Endocrine Society Guidelines

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The Endocrine Society Guidelines page contains a summary of tables contained in the journal article: "Endocrine Treatment of Gender-Dysphoric/Gender-Incongruent Persons: An Endocrine Society Clinical Practice Guideline".

We have transcribed them into wiki code and optimized for mobile devices to facilitate their transclusion into other articles where they need to be referenced.

Common Effects of Hormone Therapy

Feminizing Effects in Transgender Females[1][2][3]

Effect

Onset

Max

Change in body fat distribution

3–6 mo

2–3 y

Decrease in muscle mass and strength

3–6 mo

1–2 y

Softening of skin / decreased oiliness

3–6 mo

Unknown

Decreased sexual desire

1–3 mo

3–6 mo

Decreased spontaneous erections

1–3 mo

3–6 mo

Male sexual dysfunction

Variable

Variable

Breast growth

3–6 mo

2–3 y

Decreased testicular volume

3–6 mo

2–3 y

Decreased sperm production

Unknown

>3 y

Decreased terminal hair growth

6–12 mo

>3 y a

Scalp hair

Variable

b

Voice changes

None

c


a Complete removal of male sexual hair requires electrolysis or laser treatment or both.
b Familial scalp hair loss may occur if estrogens are stopped.
c Treatment by speech pathologists for voice training is most effective

Abbreviations: Unk, Unknown.

Masculinizing Effects in Transgender Males[1][2][3][4]

Effect

Onset

Max

Skin oiliness/acne

1–6 mo

1–2 y

Facial/body hair growth

6–12 mo

4–5 y

Scalp hair loss

6–12 mo

a

Increased muscle mass/strength

6–12 mo

2–5 y

Change in body fat distribution

1–6 mo

2–5 y

Cessation of menses

1–6 mo

b

Clitoral enlargement

1–6 mo

1–2 y

Vaginal atrophy

1–6 mo

1–2 y

Deepening of voice

6–12 mo

1–2 y


aPrevention and treatment as recommended for biological men.
bMenorrhagia requires diagnosis and treatment by a gynecologist.

Preformatted Letters Useful for Informed Consent

About Informed Consent

The ICATH model reflects the basic human right to self-actualization. ICATH is not an institution, an agency or an organization: the use of Informed Consent is a trans-affirmative Standard of Care that is acknowledged and honored by medical providers around the world.

When giving informed consent, no therapist or letter is required, the patient is informed by the medical provider what a medication's effects (reversible, and irreversible) will be when administered. The patient, once informed, gives their consent to receive such treatment under the care of the provider.

ICATH promotes a departure from the system that uses Gender Identity Disorder Diagnosis and Gender Dysphoria as a means for accessing gender-confirming health care, and follows the Standard of Care already established for non-trans people accessing gender affirming healthcare.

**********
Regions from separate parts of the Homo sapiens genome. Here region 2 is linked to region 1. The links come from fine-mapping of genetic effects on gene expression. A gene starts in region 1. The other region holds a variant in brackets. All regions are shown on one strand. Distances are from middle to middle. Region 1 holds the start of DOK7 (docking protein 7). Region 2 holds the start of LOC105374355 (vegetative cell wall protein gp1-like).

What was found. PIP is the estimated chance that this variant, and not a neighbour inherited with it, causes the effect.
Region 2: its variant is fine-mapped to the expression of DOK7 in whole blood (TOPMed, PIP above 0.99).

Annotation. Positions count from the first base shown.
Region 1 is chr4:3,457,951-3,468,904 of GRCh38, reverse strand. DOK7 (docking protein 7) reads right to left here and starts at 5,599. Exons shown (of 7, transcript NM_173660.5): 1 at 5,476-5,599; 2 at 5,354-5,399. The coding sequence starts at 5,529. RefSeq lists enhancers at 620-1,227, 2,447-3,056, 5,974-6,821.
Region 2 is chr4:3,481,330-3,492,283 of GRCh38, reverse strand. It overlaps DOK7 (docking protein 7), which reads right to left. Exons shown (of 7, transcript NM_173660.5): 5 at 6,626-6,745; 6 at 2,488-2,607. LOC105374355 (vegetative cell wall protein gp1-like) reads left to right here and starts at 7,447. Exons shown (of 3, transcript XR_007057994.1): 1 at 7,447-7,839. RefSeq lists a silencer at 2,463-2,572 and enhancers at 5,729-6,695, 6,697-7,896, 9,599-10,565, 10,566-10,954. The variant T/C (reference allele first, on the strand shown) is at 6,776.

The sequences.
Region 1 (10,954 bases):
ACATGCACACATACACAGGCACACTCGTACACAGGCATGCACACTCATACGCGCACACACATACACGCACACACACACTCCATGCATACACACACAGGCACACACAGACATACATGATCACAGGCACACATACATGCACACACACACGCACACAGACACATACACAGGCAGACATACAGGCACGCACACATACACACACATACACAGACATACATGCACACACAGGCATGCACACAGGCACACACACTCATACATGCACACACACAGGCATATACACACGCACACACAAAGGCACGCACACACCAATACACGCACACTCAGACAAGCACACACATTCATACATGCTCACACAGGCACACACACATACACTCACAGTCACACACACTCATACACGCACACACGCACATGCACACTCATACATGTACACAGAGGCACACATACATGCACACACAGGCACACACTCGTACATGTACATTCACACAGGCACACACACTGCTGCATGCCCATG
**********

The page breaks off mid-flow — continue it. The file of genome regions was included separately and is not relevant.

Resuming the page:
Introduce Informed Consent to Your Medical Provider Using This Letter[5]

Dear Provider:
Thank you for working with me. As my provider you are in the position to offer me medical care that can support me to express my gender physically. I am writing this letter to request that you follow the standards of care outlined for this medication or procedure and allow us to use informed consent. I am aware of the following in regards to this gender affirming care and expect to discuss this with you in our appointment:

  • Potential social consequences
  • Potential occupational consequences
  • Potential effects on familial relationships
  • Potential financial costs
  • Potential impacts on mental and physical health

I am informed on the psychosocial impacts of this medical procedure and/or medication and am able to make an informed decision.

Sincerely, _______

Writing a letter with a Mental Health Counselor [6]

NOTE: Replace all Red Font with your details

DATE

PROVIDER NAME
ADDRESS
ADDRESS
PHONE/FAX

Dear PROVIDER NAME:

PATIENT NAME has met with a therapist/advocate regarding hormone use.

PATIENT PRONOUN has discussed the following in regards to beginning hormone use:

  • Potential social consequences
  • Potential occupational consequences
  • Potential effects on familial relationships
  • Potential financial costs
  • Potential impacts on mental and physical health

PATIENT NAME is informed on the psychosocial impacts of hormone use and is able to make an informed decision.

Sincerely,

THERAPIST NAME, CREDENTIAL
Therapist/Advocate

I, PATIENT NAME, have explored the potential psychosocial impacts of hormone use and am able to make an informed decision.

Sincerely,

PATIENT NAME

PARENT NAME

Patient

Parent/Guardian

Diagnostic Criteria and Treatment Eligibility Guidelines

Diagnostic Criteria

DSM-5 Criteria for Gender Dysphoria in Adolescents and Adults[7]

  1. A marked incongruence between one’s experienced/expressed gender and natal gender of at least 6 mo in duration, as manifested by at least two of the following:
    1. A marked incongruence between one’s experienced/expressed gender and primary and/or secondary sex characteristics (or in young adolescents, the anticipated secondary sex characteristics)